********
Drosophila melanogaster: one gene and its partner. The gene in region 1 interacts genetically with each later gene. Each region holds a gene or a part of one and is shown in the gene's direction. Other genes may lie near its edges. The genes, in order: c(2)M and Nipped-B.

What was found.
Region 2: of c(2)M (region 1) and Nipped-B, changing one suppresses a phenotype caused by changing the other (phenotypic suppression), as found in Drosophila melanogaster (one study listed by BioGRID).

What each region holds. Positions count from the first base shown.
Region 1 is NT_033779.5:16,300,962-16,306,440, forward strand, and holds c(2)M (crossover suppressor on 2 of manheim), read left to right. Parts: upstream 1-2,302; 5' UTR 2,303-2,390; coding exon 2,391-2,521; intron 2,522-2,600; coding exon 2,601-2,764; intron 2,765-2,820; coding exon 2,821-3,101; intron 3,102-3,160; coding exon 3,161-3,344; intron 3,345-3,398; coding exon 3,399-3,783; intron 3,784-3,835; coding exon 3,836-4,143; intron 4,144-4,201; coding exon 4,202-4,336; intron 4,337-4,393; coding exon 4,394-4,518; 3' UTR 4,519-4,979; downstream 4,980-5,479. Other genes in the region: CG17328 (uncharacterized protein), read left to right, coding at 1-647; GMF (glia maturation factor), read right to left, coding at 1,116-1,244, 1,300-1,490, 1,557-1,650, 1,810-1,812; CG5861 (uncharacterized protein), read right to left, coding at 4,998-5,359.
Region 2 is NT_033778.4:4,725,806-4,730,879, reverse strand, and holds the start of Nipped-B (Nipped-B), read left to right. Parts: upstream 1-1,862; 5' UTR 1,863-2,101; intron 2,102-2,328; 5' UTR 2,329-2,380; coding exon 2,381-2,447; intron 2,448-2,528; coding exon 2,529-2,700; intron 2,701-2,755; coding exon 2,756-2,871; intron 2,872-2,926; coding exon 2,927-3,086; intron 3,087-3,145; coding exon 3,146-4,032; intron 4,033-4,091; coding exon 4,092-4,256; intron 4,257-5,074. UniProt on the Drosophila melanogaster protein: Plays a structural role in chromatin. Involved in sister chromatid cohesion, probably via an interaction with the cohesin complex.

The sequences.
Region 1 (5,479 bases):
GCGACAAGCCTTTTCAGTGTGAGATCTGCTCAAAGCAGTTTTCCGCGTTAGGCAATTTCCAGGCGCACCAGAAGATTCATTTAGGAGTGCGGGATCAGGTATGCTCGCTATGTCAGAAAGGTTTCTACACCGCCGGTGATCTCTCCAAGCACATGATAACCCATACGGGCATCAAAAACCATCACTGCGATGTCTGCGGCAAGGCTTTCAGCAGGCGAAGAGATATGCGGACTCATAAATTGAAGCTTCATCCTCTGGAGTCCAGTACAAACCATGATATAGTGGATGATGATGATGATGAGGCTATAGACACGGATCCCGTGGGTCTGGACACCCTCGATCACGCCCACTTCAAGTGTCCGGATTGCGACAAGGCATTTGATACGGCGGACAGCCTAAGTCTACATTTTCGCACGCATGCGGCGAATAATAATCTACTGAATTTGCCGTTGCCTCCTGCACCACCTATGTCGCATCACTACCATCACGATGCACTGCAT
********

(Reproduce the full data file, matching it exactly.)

Drosophila melanogaster: one gene and its partner. The gene in region 1 interacts genetically with each later gene. Each region holds a gene or a part of one and is shown in the gene's direction. Other genes may lie near its edges. The genes, in order: c(2)M and Nipped-B.

What was found.
Region 2: of c(2)M (region 1) and Nipped-B, changing one suppresses a phenotype caused by changing the other (phenotypic suppression), as found in Drosophila melanogaster (one study listed by BioGRID).

What each region holds. Positions count from the first base shown.
Region 1 is NT_033779.5:16,300,962-16,306,440, forward strand, and holds c(2)M (crossover suppressor on 2 of manheim), read left to right. Parts: upstream 1-2,302; 5' UTR 2,303-2,390; coding exon 2,391-2,521; intron 2,522-2,600; coding exon 2,601-2,764; intron 2,765-2,820; coding exon 2,821-3,101; intron 3,102-3,160; coding exon 3,161-3,344; intron 3,345-3,398; coding exon 3,399-3,783; intron 3,784-3,835; coding exon 3,836-4,143; intron 4,144-4,201; coding exon 4,202-4,336; intron 4,337-4,393; coding exon 4,394-4,518; 3' UTR 4,519-4,979; downstream 4,980-5,479. Other genes in the region: CG17328 (uncharacterized protein), read left to right, coding at 1-647; GMF (glia maturation factor), read right to left, coding at 1,116-1,244, 1,300-1,490, 1,557-1,650, 1,810-1,812; CG5861 (uncharacterized protein), read right to left, coding at 4,998-5,359.
Region 2 is NT_033778.4:4,725,806-4,730,879, reverse strand, and holds the start of Nipped-B (Nipped-B), read left to right. Parts: upstream 1-1,862; 5' UTR 1,863-2,101; intron 2,102-2,328; 5' UTR 2,329-2,380; coding exon 2,381-2,447; intron 2,448-2,528; coding exon 2,529-2,700; intron 2,701-2,755; coding exon 2,756-2,871; intron 2,872-2,926; coding exon 2,927-3,086; intron 3,087-3,145; coding exon 3,146-4,032; intron 4,033-4,091; coding exon 4,092-4,256; intron 4,257-5,074. UniProt on the Drosophila melanogaster protein: Plays a structural role in chromatin. Involved in sister chromatid cohesion, probably via an interaction with the cohesin complex.

The sequences.
Region 1 (5,479 bases):
GCGACAAGCCTTTTCAGTGTGAGATCTGCTCAAAGCAGTTTTCCGCGTTAGGCAATTTCCAGGCGCACCAGAAGATTCATTTAGGAGTGCGGGATCAGGTATGCTCGCTATGTCAGAAAGGTTTCTACACCGCCGGTGATCTCTCCAAGCACATGATAACCCATACGGGCATCAAAAACCATCACTGCGATGTCTGCGGCAAGGCTTTCAGCAGGCGAAGAGATATGCGGACTCATAAATTGAAGCTTCATCCTCTGGAGTCCAGTACAAACCATGATATAGTGGATGATGATGATGATGAGGCTATAGACACGGATCCCGTGGGTCTGGACACCCTCGATCACGCCCACTTCAAGTGTCCGGATTGCGACAAGGCATTTGATACGGCGGACAGCCTAAGTCTACATTTTCGCACGCATGCGGCGAATAATAATCTACTGAATTTGCCGTTGCCTCCTGCACCACCTATGTCGCATCACTACCATCACGATGCACTGCAT